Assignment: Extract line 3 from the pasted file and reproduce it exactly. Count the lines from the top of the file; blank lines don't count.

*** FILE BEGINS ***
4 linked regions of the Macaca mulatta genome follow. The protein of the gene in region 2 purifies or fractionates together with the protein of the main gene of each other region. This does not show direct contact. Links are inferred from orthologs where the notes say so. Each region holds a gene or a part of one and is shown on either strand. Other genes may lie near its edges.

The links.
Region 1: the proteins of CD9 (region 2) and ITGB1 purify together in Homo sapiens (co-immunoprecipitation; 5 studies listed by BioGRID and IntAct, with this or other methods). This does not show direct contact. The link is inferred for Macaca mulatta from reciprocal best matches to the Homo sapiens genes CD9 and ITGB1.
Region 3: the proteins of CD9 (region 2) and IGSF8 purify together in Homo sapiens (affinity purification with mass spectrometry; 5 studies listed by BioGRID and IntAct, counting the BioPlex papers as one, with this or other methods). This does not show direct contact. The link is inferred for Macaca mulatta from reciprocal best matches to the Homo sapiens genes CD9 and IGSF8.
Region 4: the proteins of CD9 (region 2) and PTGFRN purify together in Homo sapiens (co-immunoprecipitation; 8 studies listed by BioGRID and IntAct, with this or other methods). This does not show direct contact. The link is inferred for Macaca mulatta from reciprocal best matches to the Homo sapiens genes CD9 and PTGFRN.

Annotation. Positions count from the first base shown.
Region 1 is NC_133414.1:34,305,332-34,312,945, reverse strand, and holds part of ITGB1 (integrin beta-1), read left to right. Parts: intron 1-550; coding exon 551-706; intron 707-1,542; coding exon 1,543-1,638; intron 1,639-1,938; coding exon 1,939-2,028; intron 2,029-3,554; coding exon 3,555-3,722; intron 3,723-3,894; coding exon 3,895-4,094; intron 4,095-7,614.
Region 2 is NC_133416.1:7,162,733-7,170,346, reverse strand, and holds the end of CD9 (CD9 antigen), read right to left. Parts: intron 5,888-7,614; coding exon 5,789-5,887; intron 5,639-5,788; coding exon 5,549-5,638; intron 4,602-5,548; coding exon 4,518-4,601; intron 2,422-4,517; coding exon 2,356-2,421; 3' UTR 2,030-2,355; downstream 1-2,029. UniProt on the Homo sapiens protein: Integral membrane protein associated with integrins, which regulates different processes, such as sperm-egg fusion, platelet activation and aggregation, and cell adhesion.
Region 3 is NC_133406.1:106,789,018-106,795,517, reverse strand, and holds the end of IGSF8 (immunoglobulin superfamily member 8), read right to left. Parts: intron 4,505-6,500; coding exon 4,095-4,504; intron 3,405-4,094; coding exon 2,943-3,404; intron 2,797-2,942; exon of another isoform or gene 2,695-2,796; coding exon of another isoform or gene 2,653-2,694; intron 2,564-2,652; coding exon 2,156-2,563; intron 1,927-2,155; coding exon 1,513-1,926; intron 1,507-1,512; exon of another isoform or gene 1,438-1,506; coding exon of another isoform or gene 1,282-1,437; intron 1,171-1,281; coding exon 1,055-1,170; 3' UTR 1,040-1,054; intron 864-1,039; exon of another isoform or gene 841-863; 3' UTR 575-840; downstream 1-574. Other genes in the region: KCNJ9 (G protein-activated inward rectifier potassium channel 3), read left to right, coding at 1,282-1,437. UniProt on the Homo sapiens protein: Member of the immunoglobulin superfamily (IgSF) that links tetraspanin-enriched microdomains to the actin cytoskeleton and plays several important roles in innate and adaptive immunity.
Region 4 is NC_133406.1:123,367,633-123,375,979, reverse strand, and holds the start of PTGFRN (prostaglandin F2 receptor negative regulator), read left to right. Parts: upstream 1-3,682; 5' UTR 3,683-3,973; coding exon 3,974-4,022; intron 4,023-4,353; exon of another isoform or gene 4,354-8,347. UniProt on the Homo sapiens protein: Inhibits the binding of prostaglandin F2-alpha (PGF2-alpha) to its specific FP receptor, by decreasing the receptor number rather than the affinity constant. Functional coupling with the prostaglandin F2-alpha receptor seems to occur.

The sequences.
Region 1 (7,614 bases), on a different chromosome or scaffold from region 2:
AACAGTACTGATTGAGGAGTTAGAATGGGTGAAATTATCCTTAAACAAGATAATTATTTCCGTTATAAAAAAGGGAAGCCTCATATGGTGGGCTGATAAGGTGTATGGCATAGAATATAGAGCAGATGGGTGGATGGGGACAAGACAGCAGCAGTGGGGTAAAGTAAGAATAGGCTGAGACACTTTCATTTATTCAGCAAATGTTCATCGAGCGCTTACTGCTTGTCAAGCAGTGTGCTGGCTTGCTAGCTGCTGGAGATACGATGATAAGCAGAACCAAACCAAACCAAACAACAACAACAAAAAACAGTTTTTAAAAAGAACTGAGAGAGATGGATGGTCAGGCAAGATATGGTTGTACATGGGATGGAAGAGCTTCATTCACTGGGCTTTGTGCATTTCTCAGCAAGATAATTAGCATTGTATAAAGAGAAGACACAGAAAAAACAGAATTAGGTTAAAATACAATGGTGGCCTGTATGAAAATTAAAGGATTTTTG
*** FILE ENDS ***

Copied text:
Region 1: the proteins of CD9 (region 2) and ITGB1 purify together in Homo sapiens (co-immunoprecipitation; 5 studies listed by BioGRID and IntAct, with this or other methods). This does not show direct contact. The link is inferred for Macaca mulatta from reciprocal best matches to the Homo sapiens genes CD9 and ITGB1.